Police have identified the suspect who killed eight people and injured 11 more in New York City on Tuesday when he barreled into a bike path and then rammed a pickup truck into a crowd.
The suspected driver, 29-year-old Sayfullo Saipov, shouted “Allahu Akbar” after the crash, law enforcement officials tell Fox News. Saipov, who was shot by police, was taken into custody and remains hospitalized.
The suspect was from Uzbekistan and had a green card, a source told Fox News. According to The Associated Press, Saipov has a Florida license but may have been living in New Jersey, and came to the U.S. in 2010.
New York Post columnist Michael Goodwin writes:
Forgive yourself if you are confused about developments in the Russia, Russia, Russia storyline. In fact, there are so many moving parts that you shouldn’t trust anybody who isn’t confused.
Consider this, then, a guide to the perplexed, where we start with two things that are certain. First, special counsel Robert Mueller will never be able to untangle the tangled webs with any credibility and needs to step aside.
Mueller, whose office is apparently leaking the “secret” news that a grand jury has approved charges against an unidentified defendant, assumed his role with one big conflict, his relationship with his successor at the FBI, James Comey. That conflict has morphed into several more that are fixable only by resignation.
That became obvious last week when events showed that any honest probe must examine the Obama White House and Justice Department. Mueller served as head of the FBI for more than four years under President Obama and cannot be expected to investigate his former colleagues and bosses.
But without that necessary step, his work would be incomplete at best. So it’s time for him to say bye-bye.
Goodwin further opines, basically, that as bad as the week has been for Mueller, it’s been even worse for Hillary Clinton.
A federal grand jury in D.C. has reportedly approved the first round of charges “in special counsel Robert Mueller’s ongoing investigation into Russian meddling in the 2016 election.” But what the charges are — and the identities of those charged — is being kept under wraps at this stage.
Arrests are expected to be carried out on Monday.
The Democratic adversaries of Donald Trump were confident that Robert Mueller’s investigation into Russian interference in the 2016 election would, sooner or later, get done the job it was set up from the beginning to do — that is, remove Donald Trump from the White House.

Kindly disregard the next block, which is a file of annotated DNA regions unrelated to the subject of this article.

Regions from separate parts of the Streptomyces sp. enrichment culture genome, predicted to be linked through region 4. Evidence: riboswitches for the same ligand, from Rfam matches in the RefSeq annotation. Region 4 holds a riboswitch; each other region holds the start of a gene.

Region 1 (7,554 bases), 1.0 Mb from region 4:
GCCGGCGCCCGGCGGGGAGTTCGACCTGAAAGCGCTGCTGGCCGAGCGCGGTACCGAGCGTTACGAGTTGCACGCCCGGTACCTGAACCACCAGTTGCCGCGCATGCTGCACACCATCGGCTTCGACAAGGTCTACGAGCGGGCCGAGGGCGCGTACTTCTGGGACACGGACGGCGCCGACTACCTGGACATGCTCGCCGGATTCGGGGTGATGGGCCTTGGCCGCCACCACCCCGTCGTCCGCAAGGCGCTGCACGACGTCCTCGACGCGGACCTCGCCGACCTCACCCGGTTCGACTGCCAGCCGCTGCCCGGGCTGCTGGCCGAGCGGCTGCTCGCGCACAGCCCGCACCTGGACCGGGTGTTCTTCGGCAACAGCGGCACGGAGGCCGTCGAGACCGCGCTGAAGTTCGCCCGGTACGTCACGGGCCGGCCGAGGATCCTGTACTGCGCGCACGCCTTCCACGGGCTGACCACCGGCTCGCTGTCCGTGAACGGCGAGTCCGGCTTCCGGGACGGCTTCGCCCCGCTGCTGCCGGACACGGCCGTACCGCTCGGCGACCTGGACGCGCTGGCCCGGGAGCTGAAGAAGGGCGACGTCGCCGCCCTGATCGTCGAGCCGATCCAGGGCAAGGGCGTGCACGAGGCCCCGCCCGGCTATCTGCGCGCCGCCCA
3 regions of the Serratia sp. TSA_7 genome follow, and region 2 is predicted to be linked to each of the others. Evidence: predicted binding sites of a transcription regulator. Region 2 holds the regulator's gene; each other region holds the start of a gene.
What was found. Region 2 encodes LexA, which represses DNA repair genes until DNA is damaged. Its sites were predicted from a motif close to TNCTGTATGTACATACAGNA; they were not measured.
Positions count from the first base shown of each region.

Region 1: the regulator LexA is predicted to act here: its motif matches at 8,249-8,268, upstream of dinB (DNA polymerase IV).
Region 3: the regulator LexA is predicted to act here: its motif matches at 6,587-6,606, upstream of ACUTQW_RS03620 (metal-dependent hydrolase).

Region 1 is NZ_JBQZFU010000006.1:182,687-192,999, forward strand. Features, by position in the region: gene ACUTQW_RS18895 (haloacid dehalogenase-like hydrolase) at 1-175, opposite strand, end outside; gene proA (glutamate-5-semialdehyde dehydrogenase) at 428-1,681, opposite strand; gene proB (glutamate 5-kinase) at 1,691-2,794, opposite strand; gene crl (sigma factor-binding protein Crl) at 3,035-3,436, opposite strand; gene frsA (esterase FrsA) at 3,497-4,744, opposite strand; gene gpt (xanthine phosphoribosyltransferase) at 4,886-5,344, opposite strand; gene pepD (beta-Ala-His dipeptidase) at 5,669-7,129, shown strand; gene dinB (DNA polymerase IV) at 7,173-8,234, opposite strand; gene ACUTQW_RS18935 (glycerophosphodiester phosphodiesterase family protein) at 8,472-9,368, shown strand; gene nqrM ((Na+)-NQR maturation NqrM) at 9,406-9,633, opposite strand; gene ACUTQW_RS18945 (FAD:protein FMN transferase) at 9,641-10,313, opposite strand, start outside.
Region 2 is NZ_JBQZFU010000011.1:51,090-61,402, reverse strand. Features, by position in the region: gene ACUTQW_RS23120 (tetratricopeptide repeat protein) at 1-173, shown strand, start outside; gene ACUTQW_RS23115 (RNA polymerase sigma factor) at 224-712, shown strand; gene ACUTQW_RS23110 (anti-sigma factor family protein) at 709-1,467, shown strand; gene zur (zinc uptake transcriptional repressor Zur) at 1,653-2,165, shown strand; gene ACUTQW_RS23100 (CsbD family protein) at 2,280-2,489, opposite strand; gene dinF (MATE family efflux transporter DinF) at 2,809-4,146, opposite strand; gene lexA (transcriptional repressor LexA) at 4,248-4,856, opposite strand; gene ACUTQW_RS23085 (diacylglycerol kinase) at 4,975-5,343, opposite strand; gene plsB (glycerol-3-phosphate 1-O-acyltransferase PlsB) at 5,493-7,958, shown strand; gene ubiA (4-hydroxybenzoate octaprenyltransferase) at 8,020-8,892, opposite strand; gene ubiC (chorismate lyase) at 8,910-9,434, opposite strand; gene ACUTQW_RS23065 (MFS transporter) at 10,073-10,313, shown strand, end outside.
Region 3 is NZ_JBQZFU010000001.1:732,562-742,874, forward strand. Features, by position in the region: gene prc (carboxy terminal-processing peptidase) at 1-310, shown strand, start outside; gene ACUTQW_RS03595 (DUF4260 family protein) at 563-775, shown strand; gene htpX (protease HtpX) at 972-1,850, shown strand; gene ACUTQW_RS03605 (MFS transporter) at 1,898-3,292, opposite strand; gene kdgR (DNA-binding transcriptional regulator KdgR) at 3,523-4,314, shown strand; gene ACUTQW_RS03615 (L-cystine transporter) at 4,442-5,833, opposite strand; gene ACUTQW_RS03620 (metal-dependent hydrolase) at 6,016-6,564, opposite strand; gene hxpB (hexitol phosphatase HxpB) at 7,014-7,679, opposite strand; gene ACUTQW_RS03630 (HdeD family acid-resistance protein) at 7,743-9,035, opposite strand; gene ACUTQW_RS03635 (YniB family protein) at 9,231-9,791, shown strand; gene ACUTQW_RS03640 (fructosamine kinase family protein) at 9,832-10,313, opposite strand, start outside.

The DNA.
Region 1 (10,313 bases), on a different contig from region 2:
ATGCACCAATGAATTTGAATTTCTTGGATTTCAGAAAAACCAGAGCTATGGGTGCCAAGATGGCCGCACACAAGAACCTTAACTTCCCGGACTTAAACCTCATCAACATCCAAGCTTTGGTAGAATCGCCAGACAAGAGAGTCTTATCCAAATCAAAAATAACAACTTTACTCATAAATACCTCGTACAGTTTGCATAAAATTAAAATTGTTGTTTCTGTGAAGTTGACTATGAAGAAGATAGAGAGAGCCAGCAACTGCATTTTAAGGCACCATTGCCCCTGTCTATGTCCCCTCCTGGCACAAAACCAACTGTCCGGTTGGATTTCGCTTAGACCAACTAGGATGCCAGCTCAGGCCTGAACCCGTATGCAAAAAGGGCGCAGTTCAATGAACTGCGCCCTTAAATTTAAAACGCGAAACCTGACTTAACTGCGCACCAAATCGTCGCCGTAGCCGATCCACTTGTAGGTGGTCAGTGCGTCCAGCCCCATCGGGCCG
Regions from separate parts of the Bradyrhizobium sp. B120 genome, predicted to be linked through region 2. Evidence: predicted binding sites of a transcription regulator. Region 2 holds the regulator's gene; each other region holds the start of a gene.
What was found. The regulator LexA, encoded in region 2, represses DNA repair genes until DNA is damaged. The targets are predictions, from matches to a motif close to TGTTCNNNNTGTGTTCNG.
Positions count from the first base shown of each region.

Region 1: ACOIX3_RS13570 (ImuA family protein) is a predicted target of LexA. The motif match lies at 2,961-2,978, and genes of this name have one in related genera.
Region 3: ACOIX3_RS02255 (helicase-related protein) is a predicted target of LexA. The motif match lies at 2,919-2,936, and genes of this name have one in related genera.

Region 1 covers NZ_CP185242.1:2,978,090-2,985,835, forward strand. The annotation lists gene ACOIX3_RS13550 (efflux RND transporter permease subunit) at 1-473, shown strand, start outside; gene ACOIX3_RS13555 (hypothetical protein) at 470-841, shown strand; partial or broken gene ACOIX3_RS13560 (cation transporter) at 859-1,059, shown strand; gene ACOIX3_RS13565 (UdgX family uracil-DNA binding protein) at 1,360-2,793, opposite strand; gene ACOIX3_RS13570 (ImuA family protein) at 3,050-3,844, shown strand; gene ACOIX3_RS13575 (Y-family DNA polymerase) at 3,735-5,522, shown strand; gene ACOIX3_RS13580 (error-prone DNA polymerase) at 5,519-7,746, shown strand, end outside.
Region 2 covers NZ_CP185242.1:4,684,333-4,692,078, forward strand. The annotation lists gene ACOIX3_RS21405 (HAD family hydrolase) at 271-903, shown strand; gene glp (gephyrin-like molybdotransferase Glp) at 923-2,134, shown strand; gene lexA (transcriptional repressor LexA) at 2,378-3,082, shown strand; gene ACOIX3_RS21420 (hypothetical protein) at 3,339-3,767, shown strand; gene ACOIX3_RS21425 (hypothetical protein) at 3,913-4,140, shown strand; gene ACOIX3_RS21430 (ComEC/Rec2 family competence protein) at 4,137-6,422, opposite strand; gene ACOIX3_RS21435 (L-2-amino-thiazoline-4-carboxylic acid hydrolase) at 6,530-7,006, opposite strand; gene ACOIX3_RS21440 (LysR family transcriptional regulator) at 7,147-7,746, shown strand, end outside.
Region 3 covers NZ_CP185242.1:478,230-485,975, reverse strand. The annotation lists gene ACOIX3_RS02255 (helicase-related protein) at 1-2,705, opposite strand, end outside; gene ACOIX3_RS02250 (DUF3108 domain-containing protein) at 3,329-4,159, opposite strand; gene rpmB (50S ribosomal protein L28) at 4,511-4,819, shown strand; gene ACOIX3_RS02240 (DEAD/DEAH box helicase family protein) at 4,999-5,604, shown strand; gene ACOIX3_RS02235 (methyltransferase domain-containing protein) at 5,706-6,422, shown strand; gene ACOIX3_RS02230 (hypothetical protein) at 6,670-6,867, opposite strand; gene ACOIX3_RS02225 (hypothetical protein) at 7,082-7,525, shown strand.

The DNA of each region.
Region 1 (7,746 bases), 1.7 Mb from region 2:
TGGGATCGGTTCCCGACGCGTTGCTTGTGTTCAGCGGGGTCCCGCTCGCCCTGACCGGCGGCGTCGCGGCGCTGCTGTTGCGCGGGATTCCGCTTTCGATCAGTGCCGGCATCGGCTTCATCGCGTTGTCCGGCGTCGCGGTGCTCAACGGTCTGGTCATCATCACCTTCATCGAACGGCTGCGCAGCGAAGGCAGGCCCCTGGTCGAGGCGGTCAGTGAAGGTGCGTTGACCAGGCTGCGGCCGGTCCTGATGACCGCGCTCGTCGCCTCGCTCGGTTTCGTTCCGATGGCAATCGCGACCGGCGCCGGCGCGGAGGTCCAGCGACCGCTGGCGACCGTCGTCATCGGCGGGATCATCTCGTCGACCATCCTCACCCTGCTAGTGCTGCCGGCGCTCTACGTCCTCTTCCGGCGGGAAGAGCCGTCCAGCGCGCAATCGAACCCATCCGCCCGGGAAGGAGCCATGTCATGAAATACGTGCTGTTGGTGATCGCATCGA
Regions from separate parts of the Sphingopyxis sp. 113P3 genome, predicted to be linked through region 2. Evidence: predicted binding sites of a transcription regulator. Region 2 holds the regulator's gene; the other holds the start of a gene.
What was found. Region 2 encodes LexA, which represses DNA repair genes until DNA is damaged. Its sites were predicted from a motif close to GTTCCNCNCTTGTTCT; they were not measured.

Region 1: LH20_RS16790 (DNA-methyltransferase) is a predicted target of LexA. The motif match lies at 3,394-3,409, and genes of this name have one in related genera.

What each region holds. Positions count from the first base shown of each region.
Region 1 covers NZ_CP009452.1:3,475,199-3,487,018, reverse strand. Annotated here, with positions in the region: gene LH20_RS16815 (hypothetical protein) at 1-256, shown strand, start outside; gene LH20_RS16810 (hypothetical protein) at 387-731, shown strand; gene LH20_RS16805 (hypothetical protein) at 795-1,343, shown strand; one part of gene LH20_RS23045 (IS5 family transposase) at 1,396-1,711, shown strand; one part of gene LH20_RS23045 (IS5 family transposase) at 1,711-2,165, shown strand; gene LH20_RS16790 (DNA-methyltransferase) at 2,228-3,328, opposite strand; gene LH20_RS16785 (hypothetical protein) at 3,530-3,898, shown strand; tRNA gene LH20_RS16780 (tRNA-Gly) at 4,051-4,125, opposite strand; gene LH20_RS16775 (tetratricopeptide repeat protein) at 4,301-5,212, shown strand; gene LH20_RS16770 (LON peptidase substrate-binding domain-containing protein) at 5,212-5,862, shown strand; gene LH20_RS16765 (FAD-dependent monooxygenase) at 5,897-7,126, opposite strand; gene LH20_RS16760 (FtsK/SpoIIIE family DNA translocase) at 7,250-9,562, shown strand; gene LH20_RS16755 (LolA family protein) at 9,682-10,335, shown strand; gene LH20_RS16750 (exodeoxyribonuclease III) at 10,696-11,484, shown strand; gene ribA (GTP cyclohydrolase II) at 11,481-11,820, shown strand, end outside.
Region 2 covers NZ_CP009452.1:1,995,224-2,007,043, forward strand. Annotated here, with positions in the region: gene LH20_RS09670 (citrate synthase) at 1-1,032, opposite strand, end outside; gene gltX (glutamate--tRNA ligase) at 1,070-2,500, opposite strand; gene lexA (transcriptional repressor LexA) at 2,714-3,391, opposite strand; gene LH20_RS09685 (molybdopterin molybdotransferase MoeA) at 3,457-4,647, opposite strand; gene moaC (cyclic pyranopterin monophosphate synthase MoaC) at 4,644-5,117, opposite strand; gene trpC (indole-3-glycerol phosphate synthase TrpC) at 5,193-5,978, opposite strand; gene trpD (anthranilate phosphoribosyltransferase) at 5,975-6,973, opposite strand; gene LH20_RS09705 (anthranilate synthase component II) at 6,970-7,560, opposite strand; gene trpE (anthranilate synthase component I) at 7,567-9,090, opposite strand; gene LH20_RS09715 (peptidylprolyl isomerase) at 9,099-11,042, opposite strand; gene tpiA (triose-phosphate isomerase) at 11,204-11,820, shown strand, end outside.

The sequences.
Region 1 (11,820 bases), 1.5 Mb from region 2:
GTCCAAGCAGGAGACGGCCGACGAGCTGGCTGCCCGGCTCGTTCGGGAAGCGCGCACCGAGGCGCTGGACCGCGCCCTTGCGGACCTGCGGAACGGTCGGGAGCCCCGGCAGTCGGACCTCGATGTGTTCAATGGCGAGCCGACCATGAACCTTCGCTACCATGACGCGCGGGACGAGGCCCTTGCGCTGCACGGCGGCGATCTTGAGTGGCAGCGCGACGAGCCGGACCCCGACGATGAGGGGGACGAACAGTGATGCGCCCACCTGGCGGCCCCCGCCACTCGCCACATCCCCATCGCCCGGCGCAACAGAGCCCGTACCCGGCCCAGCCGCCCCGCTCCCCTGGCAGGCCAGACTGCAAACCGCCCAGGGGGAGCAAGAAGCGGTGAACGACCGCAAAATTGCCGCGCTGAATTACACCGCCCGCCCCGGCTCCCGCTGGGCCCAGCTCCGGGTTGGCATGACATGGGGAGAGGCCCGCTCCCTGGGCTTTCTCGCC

It’s not quite working out that way. Mr. Mueller is apparently not finding what he thought he would find and is looking into matters that don’t seem to be much about Russians, elections or even Donald Trump. He has moved into the high weeds in search of something credible to hang his very expensive investigation on. He has hired a lot of highly paid Washington lawyers, some of whom were donors to Hillary’s campaign, and Washington is suddenly rife with speculation and gossip that they haven’t found much that sounds very jail-y.
Now something from the recent past may be gaining on Hillary and nervous Democrats. The hunters have become the hunted. Republicans in Congress announced two new investigations Wednesday, one to revisit Hillary’s email scheme and the other, a cozy uranium deal by the Obama administration with Hillary, as secretary of State, pushing it along, to give the Russians effective control of 20 percent of the American supply of uranium, which is used in the manufacture of, among other things, nuclear weapons.
That’s a nasty turn of events for Hillary Clinton and the Dems, just when they thought they were almost home and dry.
From a report by Dave Boyer, White House correspondent for The Washington Times:
Vice President Mike Pence announced Wednesday night that President Trump has ordered the State Department to shut off funding for “ineffective” United Nations programs to help persecuted Christians in the Middle East, saying the administration will take over those efforts directly.
Saying Christians have been victims of a genocide at the hands of the Islamic State across the Middle East, Mr. Pence said the “sad reality” is that the U.N. spends about $1 billion per year on humanitarian aid in the region that doesn’t help Christians enough.
“While faith-based groups with proven track records and deep roots in these communities are more than willing to assist, the United Nations too often denies their funding requests,” Mr. Pence said. “My friends, those days are over. This is the moment. Now is the time. And America will support these people in their hour of need.”
New York Post columnist Michael Goodwin writes:
And so the worm turns. Make that worms.
Just as key congressional panels open new probes into the still-smoking debris of last year’s election, the revelation that Hillary Clinton’s campaign and the Democratic National Committee paid as much as $9 million for the discredited Russian dossier on Donald Trump flips the collusion script on its head.
Now it’s Democrats’ turn in the barrel.
In short, we now have compelling evidence that the dossier was the largest and dirtiest dirty trick of the 2016 campaign. And Clinton, who has played the victim card ever since her loss, was behind it the whole time.